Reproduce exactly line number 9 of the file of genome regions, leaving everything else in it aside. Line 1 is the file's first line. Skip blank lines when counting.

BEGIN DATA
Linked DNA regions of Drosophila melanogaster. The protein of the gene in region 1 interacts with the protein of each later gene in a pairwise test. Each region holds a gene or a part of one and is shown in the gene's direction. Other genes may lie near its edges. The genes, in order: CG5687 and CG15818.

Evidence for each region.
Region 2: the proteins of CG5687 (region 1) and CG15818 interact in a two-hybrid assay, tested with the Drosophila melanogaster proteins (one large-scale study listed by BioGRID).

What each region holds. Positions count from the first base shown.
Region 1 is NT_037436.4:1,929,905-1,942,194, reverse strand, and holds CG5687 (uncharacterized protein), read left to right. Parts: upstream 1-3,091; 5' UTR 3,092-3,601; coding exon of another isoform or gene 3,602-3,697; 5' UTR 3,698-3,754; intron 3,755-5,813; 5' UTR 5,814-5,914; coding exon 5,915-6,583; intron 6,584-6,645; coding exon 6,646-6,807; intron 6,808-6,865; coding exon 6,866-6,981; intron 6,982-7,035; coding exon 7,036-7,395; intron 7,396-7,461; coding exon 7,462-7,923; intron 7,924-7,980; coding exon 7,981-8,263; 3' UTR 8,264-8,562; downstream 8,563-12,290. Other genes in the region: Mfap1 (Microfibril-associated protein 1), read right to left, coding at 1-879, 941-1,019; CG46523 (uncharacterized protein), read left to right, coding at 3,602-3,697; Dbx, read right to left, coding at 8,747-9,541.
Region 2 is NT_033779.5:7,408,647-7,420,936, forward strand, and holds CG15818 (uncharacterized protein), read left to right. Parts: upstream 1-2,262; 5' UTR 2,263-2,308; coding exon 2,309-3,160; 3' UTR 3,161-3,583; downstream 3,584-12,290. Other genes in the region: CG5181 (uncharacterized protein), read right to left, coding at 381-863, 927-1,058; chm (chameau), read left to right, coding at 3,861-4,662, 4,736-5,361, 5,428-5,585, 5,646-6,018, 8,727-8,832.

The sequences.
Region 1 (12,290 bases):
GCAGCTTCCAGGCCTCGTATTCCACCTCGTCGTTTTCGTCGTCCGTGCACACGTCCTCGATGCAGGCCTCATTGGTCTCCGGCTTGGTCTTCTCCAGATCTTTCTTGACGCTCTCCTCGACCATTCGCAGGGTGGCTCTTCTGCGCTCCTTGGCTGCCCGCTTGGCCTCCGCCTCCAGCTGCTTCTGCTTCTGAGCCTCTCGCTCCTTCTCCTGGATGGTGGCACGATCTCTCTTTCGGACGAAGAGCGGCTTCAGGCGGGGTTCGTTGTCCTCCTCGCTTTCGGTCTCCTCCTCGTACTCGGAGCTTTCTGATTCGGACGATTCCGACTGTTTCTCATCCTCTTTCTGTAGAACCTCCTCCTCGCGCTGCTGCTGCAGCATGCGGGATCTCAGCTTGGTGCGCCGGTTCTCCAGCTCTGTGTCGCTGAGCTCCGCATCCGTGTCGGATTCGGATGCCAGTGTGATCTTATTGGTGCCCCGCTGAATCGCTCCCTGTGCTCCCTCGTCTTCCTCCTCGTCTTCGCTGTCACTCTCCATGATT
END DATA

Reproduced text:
GCAGCTTCCAGGCCTCGTATTCCACCTCGTCGTTTTCGTCGTCCGTGCACACGTCCTCGATGCAGGCCTCATTGGTCTCCGGCTTGGTCTTCTCCAGATCTTTCTTGACGCTCTCCTCGACCATTCGCAGGGTGGCTCTTCTGCGCTCCTTGGCTGCCCGCTTGGCCTCCGCCTCCAGCTGCTTCTGCTTCTGAGCCTCTCGCTCCTTCTCCTGGATGGTGGCACGATCTCTCTTTCGGACGAAGAGCGGCTTCAGGCGGGGTTCGTTGTCCTCCTCGCTTTCGGTCTCCTCCTCGTACTCGGAGCTTTCTGATTCGGACGATTCCGACTGTTTCTCATCCTCTTTCTGTAGAACCTCCTCCTCGCGCTGCTGCTGCAGCATGCGGGATCTCAGCTTGGTGCGCCGGTTCTCCAGCTCTGTGTCGCTGAGCTCCGCATCCGTGTCGGATTCGGATGCCAGTGTGATCTTATTGGTGCCCCGCTGAATCGCTCCCTGTGCTCCCTCGTCTTCCTCCTCGTCTTCGCTGTCACTCTCCATGATT